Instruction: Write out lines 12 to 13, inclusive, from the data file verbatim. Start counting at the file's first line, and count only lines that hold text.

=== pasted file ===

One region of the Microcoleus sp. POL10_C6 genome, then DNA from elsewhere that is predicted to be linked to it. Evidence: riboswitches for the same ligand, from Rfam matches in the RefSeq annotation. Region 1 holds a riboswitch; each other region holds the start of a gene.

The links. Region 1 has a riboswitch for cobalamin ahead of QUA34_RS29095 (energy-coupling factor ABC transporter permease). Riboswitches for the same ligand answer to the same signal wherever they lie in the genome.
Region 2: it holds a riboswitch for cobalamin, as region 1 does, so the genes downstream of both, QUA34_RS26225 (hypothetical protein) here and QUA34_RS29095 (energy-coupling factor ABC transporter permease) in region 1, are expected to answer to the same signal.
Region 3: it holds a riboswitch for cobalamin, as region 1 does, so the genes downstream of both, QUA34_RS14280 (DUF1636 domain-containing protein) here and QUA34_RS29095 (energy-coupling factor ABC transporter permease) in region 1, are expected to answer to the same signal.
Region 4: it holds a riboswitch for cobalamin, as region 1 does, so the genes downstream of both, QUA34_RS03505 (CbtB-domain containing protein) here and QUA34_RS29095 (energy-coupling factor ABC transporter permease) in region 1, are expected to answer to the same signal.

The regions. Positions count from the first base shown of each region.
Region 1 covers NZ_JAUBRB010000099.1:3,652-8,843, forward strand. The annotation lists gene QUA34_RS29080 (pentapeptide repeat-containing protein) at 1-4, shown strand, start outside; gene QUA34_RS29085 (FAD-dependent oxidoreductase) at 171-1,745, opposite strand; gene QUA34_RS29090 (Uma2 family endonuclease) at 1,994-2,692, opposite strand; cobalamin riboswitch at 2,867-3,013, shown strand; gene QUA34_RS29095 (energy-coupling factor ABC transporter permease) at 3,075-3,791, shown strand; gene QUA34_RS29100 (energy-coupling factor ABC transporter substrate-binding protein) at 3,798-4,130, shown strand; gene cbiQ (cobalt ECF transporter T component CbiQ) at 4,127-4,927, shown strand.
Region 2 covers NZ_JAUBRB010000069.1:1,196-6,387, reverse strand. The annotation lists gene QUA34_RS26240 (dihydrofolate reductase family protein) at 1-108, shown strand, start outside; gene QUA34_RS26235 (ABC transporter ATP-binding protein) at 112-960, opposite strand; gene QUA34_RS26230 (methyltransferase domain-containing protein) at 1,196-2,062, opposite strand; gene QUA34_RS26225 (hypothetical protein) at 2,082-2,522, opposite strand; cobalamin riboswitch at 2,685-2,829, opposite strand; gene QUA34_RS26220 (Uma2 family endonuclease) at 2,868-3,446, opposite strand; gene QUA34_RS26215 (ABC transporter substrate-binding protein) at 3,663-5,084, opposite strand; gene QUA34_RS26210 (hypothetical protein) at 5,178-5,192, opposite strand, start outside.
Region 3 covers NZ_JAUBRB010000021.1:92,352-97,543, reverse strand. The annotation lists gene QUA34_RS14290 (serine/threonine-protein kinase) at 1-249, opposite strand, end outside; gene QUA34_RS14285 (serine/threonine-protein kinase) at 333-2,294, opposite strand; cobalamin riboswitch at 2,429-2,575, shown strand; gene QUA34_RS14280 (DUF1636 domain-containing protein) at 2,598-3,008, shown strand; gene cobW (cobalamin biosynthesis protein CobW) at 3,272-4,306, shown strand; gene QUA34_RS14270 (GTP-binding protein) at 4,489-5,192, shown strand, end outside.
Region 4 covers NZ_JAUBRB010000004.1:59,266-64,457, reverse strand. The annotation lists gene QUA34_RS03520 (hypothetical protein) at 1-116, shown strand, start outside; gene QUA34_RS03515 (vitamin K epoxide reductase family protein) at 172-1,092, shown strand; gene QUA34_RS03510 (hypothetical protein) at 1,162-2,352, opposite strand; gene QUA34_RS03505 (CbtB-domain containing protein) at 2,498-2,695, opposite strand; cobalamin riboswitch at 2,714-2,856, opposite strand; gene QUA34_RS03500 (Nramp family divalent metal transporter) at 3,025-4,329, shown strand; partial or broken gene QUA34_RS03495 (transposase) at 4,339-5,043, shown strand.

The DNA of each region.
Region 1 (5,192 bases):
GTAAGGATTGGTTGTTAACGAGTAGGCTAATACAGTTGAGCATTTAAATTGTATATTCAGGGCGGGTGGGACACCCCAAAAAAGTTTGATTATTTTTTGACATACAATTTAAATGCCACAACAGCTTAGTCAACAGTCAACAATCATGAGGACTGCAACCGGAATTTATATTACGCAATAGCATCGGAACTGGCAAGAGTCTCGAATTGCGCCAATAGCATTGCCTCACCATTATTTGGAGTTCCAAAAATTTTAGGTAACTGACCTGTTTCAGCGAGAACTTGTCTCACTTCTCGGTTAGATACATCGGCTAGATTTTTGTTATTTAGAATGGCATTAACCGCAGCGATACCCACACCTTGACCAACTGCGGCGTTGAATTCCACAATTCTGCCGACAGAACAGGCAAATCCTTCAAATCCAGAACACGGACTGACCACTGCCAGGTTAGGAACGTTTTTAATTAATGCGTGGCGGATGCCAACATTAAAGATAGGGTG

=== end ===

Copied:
Region 1 (5,192 bases):
GTAAGGATTGGTTGTTAACGAGTAGGCTAATACAGTTGAGCATTTAAATTGTATATTCAGGGCGGGTGGGACACCCCAAAAAAGTTTGATTATTTTTTGACATACAATTTAAATGCCACAACAGCTTAGTCAACAGTCAACAATCATGAGGACTGCAACCGGAATTTATATTACGCAATAGCATCGGAACTGGCAAGAGTCTCGAATTGCGCCAATAGCATTGCCTCACCATTATTTGGAGTTCCAAAAATTTTAGGTAACTGACCTGTTTCAGCGAGAACTTGTCTCACTTCTCGGTTAGATACATCGGCTAGATTTTTGTTATTTAGAATGGCATTAACCGCAGCGATACCCACACCTTGACCAACTGCGGCGTTGAATTCCACAATTCTGCCGACAGAACAGGCAAATCCTTCAAATCCAGAACACGGACTGACCACTGCCAGGTTAGGAACGTTTTTAATTAATGCGTGGCGGATGCCAACATTAAAGATAGGGTG